• Standard relays with all regulatory approvals should be put into consideration.
  • High-speed switching relays are vital for the switching time, you might need one.
  • Relay current and voltage ratings should be taken into consideration. The current ratings vary from a few amperes to about 300 amperes, whereas the voltage ratings vary from 300 volts AC to 600-volt AC. Some high-voltage relays of about 15,000 volts are also available.
  • Isolation between a coil circuit and contacts should also be considered.
  • Know the types of contact it carries, whether it’s NC NO or closed contact.
  • Know whether “Make Before Break” or “Break Before Make” contact is the best option for your system.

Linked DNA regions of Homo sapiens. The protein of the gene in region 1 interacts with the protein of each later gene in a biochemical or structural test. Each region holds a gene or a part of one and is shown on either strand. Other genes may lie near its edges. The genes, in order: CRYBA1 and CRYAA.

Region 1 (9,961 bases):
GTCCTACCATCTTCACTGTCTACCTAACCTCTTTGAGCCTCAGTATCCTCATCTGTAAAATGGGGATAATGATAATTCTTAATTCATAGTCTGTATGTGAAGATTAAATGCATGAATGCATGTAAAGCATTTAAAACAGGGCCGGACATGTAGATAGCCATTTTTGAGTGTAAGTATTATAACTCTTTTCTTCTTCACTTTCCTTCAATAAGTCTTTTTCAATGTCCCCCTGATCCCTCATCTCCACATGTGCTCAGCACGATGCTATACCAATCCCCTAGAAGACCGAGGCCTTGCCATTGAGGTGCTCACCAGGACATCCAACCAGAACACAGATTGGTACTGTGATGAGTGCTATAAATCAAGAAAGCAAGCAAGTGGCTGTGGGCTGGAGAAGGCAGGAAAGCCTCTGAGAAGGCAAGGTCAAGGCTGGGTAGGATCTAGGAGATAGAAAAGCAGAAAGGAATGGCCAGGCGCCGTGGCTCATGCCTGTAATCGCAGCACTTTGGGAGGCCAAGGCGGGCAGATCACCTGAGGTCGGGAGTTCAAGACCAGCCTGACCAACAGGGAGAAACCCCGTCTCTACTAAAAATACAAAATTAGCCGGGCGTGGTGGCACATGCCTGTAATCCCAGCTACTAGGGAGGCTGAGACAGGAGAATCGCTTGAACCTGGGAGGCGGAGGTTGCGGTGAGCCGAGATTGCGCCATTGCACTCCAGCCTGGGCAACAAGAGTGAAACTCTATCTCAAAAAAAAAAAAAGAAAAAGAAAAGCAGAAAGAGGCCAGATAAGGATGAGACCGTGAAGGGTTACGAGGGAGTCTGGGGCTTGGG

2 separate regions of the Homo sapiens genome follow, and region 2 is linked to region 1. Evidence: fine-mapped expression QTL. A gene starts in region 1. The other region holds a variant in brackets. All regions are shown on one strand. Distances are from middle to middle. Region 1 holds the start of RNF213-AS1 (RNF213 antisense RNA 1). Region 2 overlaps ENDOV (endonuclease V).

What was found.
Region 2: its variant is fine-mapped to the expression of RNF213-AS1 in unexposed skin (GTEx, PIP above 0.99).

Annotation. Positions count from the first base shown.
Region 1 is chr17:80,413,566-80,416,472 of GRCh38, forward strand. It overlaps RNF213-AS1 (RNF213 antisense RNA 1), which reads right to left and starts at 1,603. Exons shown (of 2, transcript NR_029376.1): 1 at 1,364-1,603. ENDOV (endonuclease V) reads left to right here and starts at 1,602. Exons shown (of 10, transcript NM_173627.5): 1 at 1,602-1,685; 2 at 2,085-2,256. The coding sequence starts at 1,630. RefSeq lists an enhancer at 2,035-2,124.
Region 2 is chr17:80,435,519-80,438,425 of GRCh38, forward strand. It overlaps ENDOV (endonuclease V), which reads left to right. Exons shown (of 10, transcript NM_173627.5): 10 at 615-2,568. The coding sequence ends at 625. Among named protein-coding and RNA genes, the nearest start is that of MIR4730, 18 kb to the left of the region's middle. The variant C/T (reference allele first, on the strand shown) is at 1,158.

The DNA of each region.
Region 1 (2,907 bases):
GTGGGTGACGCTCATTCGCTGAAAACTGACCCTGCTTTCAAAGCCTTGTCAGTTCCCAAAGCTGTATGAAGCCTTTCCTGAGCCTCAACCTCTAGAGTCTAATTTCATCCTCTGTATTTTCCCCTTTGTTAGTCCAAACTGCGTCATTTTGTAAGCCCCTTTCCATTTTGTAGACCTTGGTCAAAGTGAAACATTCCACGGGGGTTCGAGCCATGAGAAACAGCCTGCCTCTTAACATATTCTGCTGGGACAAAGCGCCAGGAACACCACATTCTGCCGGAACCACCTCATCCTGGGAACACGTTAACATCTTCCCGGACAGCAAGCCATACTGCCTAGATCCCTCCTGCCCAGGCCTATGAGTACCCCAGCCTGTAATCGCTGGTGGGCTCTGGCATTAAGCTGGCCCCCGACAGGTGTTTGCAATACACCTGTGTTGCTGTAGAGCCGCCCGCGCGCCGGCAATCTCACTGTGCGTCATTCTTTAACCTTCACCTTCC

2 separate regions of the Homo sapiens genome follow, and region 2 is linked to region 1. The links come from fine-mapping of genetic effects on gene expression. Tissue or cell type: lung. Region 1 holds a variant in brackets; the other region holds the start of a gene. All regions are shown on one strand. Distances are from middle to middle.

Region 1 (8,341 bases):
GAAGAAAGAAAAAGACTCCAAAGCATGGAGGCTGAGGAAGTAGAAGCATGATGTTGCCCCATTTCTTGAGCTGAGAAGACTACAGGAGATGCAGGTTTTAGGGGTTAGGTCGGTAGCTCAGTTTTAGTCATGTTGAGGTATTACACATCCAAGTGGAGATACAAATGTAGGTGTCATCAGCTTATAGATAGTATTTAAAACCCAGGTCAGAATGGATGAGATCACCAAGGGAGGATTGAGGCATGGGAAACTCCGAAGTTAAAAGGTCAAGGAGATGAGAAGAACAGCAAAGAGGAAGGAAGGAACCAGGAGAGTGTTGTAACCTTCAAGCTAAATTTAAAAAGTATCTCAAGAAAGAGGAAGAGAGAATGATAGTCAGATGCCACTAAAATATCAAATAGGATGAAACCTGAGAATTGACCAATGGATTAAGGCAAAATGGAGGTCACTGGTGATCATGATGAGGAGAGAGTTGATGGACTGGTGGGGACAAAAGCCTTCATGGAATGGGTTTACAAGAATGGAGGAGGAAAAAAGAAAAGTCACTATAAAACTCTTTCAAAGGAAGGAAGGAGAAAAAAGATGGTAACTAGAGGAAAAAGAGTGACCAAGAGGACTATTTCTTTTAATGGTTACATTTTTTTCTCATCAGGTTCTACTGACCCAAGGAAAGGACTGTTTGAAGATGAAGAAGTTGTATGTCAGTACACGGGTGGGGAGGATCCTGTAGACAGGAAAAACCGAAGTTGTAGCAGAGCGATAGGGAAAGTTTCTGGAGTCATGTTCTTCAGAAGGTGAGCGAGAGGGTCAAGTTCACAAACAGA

Components of a relay system

Below are components of the various types of relay systems and their functions:

Frame – a container or heavy-duty frame that contains and supports the various parts of the relay.

Coil – is a wire wound around a metal core. It’s the part that causes an electromagnetic field

Armature – is a moving part that opens and closes the contacts. There is an attached spring that returns the armature to its original position.

Contacts – it’s the conducting part that causes the relay to make (close) or break (open) a circuit.

Relays have two circuits; an energizing circuit and a contact circuit. The energizing side has the coil while the relay contacts have the contact side. A relay coil is energized when the current flows through the coil and creates a magnetic field. In an AC unit, the polarity changes 120 times per second, polarity is also fixed in a DC system.